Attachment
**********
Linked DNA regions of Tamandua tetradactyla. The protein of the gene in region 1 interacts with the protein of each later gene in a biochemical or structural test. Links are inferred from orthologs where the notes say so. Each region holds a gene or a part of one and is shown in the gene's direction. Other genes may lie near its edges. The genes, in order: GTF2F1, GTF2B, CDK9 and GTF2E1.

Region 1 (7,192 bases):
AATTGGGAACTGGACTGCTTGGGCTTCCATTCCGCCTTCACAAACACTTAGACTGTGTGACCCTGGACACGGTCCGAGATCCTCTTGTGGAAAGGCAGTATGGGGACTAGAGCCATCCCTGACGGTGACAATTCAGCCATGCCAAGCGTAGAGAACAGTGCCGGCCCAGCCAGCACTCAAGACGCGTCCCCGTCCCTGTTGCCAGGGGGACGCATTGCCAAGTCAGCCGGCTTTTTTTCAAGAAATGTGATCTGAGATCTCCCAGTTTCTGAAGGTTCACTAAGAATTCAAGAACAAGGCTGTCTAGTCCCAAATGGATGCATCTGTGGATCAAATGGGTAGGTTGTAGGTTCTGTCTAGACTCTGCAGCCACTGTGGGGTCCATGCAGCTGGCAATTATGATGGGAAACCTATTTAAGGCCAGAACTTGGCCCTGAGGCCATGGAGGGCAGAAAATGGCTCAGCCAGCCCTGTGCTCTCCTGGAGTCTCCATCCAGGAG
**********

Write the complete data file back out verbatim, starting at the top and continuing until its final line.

Linked DNA regions of Tamandua tetradactyla. The protein of the gene in region 1 interacts with the protein of each later gene in a biochemical or structural test. Links are inferred from orthologs where the notes say so. Each region holds a gene or a part of one and is shown in the gene's direction. Other genes may lie near its edges. The genes, in order: GTF2F1, GTF2B, CDK9 and GTF2E1.

Region 1 (7,192 bases):
AATTGGGAACTGGACTGCTTGGGCTTCCATTCCGCCTTCACAAACACTTAGACTGTGTGACCCTGGACACGGTCCGAGATCCTCTTGTGGAAAGGCAGTATGGGGACTAGAGCCATCCCTGACGGTGACAATTCAGCCATGCCAAGCGTAGAGAACAGTGCCGGCCCAGCCAGCACTCAAGACGCGTCCCCGTCCCTGTTGCCAGGGGGACGCATTGCCAAGTCAGCCGGCTTTTTTTCAAGAAATGTGATCTGAGATCTCCCAGTTTCTGAAGGTTCACTAAGAATTCAAGAACAAGGCTGTCTAGTCCCAAATGGATGCATCTGTGGATCAAATGGGTAGGTTGTAGGTTCTGTCTAGACTCTGCAGCCACTGTGGGGTCCATGCAGCTGGCAATTATGATGGGAAACCTATTTAAGGCCAGAACTTGGCCCTGAGGCCATGGAGGGCAGAAAATGGCTCAGCCAGCCCTGTGCTCTCCTGGAGTCTCCATCCAGGAG